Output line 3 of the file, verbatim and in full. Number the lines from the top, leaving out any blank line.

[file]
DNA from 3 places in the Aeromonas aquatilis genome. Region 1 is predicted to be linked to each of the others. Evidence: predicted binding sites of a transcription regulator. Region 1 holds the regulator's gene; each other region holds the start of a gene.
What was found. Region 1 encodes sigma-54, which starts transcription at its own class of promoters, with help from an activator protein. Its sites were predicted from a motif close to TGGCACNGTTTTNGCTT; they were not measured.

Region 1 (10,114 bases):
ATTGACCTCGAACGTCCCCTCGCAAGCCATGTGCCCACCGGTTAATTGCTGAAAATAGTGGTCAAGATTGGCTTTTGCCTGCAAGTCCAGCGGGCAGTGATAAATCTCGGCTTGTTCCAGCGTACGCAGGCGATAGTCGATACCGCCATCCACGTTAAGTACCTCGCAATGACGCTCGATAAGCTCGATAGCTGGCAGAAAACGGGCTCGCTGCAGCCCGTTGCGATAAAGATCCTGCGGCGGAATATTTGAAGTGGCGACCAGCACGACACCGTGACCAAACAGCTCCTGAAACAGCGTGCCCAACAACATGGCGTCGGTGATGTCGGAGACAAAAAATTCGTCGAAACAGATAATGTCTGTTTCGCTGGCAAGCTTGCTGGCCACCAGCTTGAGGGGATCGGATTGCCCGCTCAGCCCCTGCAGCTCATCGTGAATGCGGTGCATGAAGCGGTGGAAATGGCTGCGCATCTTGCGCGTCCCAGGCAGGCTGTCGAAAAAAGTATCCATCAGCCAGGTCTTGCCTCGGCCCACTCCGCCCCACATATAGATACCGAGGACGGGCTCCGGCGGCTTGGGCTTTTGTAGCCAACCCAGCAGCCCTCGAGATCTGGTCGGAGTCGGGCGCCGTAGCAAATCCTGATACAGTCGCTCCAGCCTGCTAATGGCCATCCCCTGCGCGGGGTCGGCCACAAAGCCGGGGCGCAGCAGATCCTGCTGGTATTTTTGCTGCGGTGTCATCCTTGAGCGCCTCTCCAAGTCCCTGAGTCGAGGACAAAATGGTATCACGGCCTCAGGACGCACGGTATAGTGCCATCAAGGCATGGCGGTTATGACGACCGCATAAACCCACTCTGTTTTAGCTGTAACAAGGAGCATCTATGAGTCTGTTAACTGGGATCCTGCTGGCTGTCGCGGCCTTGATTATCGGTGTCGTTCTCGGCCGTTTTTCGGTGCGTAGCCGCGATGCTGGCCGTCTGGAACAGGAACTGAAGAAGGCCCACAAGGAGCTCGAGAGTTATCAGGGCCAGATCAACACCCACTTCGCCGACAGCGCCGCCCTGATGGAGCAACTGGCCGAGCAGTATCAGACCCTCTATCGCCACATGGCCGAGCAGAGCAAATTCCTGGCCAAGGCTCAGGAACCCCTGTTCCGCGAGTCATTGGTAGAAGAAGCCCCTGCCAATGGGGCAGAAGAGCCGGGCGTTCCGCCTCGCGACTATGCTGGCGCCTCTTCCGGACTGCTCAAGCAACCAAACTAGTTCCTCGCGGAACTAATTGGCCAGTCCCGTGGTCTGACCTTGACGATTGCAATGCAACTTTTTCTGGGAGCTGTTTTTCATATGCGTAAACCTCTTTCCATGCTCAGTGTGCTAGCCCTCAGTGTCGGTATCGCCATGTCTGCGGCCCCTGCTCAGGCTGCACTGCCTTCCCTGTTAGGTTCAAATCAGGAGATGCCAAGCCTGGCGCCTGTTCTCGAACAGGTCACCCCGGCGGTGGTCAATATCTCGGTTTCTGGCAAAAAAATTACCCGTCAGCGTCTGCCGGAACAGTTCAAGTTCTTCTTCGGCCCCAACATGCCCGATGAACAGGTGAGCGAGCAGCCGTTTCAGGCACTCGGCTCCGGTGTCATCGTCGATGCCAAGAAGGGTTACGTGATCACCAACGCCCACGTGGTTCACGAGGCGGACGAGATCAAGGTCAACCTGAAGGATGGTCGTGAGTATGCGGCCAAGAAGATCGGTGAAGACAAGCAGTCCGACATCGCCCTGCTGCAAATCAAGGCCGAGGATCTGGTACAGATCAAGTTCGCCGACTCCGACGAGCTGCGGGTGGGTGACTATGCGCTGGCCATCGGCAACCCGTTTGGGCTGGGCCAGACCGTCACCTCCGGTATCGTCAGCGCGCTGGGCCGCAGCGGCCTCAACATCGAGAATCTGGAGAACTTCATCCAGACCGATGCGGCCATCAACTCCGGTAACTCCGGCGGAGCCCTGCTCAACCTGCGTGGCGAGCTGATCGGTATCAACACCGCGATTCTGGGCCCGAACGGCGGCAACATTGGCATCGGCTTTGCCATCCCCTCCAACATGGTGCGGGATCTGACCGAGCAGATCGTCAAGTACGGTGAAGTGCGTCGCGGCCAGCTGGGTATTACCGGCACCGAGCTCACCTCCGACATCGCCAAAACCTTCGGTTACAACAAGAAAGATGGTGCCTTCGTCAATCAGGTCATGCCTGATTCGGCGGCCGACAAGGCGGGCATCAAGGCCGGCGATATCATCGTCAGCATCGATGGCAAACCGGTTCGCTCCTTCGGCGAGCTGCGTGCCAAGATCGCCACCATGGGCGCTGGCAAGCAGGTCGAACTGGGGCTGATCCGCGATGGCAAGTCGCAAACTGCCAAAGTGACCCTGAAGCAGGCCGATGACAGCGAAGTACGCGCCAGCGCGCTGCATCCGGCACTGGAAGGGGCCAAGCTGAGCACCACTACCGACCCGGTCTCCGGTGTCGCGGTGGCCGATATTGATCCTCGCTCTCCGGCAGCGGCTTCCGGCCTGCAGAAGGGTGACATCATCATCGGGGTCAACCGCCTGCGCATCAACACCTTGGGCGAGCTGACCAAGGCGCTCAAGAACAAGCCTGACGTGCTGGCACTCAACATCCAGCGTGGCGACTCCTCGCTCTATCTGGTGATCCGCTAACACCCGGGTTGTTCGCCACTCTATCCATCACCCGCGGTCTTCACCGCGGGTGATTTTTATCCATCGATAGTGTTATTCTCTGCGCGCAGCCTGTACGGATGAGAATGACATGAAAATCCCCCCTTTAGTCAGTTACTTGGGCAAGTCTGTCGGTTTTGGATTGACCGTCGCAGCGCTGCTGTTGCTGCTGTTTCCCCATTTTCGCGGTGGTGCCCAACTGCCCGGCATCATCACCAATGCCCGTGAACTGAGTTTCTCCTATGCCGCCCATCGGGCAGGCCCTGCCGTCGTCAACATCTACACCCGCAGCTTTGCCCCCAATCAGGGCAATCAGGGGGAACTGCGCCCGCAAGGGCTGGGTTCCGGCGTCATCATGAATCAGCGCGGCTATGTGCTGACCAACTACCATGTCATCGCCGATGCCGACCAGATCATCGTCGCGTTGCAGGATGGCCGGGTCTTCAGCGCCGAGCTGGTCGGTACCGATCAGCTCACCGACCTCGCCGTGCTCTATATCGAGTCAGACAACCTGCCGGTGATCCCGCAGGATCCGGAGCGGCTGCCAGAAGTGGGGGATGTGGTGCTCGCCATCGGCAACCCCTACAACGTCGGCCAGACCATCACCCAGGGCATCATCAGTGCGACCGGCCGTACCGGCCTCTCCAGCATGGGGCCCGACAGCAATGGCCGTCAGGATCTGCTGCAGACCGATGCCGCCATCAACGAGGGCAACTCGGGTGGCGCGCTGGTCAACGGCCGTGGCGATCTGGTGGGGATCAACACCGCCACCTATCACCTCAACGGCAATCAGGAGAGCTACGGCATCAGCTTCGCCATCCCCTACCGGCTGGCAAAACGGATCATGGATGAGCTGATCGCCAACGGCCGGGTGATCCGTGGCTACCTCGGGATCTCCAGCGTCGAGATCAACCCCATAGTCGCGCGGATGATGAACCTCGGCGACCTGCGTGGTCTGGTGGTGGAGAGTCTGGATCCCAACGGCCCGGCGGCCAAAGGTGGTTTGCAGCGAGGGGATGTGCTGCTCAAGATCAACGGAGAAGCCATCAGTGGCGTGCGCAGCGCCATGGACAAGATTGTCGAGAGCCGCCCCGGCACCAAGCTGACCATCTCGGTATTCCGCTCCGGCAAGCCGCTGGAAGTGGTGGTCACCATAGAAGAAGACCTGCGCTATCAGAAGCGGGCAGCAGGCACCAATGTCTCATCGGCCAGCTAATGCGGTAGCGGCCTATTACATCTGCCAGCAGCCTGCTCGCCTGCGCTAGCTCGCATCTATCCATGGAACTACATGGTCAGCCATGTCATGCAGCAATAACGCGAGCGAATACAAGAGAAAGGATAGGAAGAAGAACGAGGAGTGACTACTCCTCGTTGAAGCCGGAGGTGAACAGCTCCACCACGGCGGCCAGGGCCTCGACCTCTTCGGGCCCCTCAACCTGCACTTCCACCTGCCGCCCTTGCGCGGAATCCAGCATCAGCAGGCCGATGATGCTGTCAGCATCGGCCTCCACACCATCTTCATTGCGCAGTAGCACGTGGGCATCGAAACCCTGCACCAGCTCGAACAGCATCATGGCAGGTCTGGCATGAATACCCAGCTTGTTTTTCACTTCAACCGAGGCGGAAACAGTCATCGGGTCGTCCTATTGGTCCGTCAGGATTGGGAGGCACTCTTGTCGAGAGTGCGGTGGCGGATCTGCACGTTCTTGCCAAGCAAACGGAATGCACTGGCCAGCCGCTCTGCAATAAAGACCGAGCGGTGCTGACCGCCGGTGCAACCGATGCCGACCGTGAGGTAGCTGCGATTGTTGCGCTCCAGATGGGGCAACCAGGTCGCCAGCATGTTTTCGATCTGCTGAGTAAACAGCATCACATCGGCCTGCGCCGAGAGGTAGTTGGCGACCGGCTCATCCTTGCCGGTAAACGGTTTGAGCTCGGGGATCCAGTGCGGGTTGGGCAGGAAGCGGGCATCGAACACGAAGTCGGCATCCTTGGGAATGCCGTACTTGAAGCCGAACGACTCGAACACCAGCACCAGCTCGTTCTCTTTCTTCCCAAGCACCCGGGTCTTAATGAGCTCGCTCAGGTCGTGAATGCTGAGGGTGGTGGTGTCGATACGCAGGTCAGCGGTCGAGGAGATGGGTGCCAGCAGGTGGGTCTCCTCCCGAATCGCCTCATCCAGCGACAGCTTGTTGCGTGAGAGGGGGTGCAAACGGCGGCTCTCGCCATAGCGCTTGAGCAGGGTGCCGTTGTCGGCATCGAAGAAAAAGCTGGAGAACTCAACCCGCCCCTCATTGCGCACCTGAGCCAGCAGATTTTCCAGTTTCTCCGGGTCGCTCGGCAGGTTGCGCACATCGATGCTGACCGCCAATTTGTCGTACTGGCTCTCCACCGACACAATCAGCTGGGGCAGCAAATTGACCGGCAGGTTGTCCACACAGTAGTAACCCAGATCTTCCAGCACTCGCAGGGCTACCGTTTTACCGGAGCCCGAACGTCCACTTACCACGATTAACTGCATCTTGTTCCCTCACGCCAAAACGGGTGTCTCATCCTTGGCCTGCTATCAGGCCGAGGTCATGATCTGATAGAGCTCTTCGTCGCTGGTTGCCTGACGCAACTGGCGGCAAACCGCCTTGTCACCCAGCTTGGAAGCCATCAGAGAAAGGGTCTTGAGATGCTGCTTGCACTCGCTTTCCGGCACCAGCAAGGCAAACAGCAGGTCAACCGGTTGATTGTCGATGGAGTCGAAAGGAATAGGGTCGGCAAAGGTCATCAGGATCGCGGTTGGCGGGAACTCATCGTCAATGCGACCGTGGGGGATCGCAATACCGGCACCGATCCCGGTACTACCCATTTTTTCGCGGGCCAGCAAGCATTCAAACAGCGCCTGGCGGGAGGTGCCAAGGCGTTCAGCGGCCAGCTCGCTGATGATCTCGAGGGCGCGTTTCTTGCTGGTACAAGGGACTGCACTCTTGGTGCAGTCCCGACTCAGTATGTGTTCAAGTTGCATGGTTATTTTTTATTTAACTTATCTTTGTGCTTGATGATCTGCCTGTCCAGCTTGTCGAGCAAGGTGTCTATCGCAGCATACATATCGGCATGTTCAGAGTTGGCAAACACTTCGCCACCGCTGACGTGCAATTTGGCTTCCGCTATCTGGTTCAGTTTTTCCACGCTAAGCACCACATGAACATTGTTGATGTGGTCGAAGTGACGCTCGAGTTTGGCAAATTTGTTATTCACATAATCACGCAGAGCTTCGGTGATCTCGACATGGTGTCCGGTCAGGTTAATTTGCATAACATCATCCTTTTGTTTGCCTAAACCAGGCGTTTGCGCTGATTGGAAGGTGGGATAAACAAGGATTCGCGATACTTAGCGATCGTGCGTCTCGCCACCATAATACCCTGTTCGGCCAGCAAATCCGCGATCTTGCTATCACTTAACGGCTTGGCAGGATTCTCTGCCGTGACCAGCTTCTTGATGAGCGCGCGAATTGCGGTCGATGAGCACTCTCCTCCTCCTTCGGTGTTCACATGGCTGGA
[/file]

Region 1 (10,114 bases):